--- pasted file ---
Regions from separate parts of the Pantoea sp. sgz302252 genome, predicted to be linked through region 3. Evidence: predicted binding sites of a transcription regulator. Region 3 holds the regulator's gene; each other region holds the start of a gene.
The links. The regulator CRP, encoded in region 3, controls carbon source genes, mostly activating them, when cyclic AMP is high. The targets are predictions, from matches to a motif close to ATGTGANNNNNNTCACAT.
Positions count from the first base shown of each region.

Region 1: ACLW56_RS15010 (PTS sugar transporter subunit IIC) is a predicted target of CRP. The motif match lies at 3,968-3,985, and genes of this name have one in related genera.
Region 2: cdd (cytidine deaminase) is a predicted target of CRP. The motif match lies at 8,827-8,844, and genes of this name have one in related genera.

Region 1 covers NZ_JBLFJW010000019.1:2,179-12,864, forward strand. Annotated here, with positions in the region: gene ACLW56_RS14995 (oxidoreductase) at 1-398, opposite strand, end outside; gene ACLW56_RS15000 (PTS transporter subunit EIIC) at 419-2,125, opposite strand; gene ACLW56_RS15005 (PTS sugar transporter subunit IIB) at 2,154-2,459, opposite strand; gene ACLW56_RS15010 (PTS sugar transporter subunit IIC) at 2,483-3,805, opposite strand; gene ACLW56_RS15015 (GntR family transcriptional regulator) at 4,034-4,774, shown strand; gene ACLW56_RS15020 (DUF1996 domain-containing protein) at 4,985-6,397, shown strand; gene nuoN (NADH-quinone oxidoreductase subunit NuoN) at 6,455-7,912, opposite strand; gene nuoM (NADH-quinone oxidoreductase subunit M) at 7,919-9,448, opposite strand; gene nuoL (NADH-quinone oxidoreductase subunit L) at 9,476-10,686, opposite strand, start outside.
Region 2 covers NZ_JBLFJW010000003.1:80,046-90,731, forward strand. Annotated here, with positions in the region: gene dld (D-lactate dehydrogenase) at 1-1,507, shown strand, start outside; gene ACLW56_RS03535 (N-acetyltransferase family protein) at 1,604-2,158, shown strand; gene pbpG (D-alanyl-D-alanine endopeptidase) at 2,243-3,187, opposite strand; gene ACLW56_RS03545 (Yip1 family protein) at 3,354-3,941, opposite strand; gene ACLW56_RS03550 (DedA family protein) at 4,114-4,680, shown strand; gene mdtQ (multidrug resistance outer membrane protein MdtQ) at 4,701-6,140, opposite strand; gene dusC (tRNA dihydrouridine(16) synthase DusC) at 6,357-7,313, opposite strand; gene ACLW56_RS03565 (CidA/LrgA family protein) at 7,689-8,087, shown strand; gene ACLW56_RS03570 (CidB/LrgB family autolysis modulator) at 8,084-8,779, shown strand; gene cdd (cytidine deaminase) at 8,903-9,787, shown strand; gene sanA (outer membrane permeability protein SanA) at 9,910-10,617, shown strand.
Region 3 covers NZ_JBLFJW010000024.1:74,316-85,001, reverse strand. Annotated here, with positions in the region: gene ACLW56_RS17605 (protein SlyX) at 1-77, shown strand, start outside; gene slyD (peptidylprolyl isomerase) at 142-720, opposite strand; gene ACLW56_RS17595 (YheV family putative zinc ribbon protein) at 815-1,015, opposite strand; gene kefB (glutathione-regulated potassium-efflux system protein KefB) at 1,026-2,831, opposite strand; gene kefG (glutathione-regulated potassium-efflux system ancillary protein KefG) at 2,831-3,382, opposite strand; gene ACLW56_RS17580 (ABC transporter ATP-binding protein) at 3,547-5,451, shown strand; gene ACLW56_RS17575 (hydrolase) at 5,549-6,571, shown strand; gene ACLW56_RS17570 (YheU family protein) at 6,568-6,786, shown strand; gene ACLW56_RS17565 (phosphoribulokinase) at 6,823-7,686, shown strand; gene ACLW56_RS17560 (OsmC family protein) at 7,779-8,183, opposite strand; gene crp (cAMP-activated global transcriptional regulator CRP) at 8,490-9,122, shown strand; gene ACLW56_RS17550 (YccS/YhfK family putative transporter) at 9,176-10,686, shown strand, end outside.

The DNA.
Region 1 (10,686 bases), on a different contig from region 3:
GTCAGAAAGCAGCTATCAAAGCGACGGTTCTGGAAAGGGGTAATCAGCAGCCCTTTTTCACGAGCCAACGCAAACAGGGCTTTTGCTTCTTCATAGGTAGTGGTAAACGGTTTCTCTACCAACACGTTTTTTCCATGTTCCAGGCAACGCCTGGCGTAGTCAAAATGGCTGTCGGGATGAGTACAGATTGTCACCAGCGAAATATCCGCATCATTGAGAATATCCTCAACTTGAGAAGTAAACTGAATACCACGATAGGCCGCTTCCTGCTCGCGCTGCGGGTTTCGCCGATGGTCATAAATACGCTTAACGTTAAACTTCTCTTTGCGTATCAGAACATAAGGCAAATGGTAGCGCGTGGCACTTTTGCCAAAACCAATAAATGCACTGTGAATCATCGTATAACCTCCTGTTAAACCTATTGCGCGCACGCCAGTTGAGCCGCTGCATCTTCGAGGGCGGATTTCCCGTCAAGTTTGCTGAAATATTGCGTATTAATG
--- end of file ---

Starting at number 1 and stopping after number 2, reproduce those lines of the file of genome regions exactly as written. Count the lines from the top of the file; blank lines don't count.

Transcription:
Regions from separate parts of the Pantoea sp. sgz302252 genome, predicted to be linked through region 3. Evidence: predicted binding sites of a transcription regulator. Region 3 holds the regulator's gene; each other region holds the start of a gene.
The links. The regulator CRP, encoded in region 3, controls carbon source genes, mostly activating them, when cyclic AMP is high. The targets are predictions, from matches to a motif close to ATGTGANNNNNNTCACAT.